[Accessed 4 Jan 2020]
Published: 31 December 2019
Digital twins to personalize medicine
Bergthor Björnsson, et al on behalf of the Swedish Digital Twin Consortium
Genome Medicine volume 12, Article number: 4 (2019
Personalized medicine requires the integration and processing of vast amounts of data. Here, we propose a solution to this challenge that is based on constructing Digital Twins. These are high-resolution models of individual patients that are computationally treated with thousands of drugs to find the drug that is optimal for the patient.
Despite great strides in biomedical advances during the past century, a large number of patients do not respond to drug treatment. According to a report from the US Food and Drug Administration (FDA), medication is deemed ineffective for 38–75% of patients with common diseases . This results in patient suffering and increased healthcare costs. These problems reflect the complexity of common diseases, which may involve altered interactions between thousands of genes that differ between patients with the same diagnosis. There is a wide gap between this complexity and modern health care, in which diagnostics often relies on a small number of biomarkers of limited sensitivity or specificity. Digital and genomic medicine may bridge this gap by monitoring, processing, and integrating vast amounts of data from wearable digital devices, omics, imaging, and electronic medical records . However, the integration and clinical exploitation of such complex data are unresolved challenges.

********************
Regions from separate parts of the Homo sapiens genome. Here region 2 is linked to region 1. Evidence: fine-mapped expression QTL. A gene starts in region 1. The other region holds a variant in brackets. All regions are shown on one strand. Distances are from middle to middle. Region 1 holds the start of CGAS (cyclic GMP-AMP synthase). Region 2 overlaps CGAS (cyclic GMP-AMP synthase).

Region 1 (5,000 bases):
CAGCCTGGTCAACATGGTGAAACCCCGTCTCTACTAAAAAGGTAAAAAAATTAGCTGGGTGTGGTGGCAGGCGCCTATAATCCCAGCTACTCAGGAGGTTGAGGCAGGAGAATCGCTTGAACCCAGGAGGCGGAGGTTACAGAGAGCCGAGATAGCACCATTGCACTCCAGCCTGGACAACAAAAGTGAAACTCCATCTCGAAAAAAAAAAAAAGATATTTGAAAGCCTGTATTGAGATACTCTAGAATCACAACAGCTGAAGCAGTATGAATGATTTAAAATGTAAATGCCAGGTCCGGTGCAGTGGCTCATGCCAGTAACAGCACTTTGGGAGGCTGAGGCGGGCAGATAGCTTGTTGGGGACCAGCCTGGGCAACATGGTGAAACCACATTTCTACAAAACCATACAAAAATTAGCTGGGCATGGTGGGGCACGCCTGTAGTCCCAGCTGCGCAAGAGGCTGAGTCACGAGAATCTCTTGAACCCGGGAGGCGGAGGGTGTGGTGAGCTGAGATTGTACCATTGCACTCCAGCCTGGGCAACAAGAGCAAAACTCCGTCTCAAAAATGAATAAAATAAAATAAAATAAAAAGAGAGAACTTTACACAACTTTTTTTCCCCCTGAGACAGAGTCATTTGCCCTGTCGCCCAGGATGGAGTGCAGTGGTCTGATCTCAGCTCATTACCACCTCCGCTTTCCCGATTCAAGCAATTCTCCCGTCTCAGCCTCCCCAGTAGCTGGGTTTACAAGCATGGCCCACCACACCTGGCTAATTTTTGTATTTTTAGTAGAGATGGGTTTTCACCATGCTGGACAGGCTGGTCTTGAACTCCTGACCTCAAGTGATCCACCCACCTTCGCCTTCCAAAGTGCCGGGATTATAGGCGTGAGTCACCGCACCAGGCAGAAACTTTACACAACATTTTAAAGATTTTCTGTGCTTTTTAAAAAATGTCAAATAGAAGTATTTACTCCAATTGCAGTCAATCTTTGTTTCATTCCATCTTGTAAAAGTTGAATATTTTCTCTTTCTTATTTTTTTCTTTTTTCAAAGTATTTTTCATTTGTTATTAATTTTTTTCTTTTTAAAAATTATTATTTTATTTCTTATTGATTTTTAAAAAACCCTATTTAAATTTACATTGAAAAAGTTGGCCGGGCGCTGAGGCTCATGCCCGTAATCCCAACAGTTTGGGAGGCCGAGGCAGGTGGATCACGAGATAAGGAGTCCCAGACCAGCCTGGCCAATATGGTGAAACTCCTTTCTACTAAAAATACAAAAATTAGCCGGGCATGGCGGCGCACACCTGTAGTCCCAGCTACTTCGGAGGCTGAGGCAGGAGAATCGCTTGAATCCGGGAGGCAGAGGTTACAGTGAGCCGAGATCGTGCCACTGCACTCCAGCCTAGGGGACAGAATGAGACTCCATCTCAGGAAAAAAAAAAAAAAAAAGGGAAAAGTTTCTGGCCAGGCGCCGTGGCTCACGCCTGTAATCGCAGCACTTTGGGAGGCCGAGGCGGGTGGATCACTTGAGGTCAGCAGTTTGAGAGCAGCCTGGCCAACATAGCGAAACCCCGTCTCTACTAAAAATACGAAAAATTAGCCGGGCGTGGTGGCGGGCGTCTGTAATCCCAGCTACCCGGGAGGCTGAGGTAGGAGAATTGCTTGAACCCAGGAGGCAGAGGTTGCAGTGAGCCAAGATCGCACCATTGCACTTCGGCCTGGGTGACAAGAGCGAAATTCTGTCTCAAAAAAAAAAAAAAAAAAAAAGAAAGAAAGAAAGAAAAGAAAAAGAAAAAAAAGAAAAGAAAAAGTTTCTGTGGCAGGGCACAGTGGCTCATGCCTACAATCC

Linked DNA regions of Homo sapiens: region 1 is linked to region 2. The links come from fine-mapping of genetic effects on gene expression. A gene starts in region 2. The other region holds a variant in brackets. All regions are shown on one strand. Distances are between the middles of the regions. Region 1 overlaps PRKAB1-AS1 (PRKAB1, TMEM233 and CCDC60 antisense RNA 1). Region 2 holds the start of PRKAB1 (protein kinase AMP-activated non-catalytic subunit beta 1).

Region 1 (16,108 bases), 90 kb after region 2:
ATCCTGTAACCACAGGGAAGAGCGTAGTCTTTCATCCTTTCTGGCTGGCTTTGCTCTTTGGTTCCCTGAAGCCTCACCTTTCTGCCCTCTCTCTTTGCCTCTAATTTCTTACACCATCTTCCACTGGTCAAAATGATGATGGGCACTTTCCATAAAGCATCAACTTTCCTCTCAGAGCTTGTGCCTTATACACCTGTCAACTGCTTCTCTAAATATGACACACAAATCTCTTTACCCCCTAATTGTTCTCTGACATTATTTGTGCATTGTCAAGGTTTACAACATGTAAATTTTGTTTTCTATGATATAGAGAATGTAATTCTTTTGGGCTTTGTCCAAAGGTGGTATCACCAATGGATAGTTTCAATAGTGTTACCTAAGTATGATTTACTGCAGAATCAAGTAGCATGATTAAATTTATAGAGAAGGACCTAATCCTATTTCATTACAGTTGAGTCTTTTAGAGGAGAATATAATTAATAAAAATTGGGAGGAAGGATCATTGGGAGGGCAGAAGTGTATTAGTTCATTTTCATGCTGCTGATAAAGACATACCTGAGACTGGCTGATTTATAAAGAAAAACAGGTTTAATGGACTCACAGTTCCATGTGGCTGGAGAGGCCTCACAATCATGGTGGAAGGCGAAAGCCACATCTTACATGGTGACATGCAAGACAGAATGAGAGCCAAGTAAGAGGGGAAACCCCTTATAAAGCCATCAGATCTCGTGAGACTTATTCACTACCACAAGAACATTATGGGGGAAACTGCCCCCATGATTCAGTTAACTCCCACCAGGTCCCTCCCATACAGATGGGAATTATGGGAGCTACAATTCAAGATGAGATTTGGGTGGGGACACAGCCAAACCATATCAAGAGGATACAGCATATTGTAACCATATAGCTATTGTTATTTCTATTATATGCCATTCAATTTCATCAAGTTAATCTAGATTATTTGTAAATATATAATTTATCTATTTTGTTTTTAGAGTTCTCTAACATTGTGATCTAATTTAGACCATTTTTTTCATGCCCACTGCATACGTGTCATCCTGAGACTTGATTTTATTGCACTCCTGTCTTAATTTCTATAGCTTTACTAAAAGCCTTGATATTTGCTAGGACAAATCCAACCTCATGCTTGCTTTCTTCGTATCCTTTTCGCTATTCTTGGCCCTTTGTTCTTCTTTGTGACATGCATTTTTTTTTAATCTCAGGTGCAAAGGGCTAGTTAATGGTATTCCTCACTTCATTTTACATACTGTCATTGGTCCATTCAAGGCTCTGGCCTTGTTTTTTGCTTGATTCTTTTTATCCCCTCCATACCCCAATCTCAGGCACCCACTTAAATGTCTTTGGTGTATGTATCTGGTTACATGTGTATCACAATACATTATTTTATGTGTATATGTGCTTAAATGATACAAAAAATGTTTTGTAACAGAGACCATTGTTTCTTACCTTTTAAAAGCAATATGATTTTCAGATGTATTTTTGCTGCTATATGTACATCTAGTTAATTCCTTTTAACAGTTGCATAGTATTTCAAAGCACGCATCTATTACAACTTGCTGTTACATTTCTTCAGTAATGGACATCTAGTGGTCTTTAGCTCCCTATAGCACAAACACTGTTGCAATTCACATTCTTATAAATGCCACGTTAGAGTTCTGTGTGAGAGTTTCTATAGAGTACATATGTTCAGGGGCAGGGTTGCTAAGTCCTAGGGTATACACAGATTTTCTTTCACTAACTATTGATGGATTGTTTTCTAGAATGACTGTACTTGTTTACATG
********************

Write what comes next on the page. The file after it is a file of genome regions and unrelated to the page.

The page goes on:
Application of the digital twin concept to personalize medicine
Digital twins are a concept from engineering which has been applied to complex systems such as airplanes or even cities . The aims are to model those systems computationally, in order to develop and test them more quickly and economically than is possible in the real-life setting. Ideally, the digital twin concept can be translated to patients in order to improve diagnostics and treatment. This is the general aim of the DigiTwin consortium, which includes academic, clinical and industrial partners from 32 countries (https://www.digitwins.org). Practical and scalable solutions for specific problems will also require national initiatives. As an example, the Swedish Digital Twin Consortium (SDTC) aims to develop a strategy for personalized medicine (https://www.sdtc.se). The SDTC strategy, which is the focus of this Comment, is based on: (i) constructing unlimited copies of network models of all molecular, phenotypic, and environmental factors relevant to disease mechanisms in individual patients (i.e., digital twins); (ii) computationally treating those digital twins with thousands of drugs in order to identify the best performing drug; and (iii) treating the patient with this drug …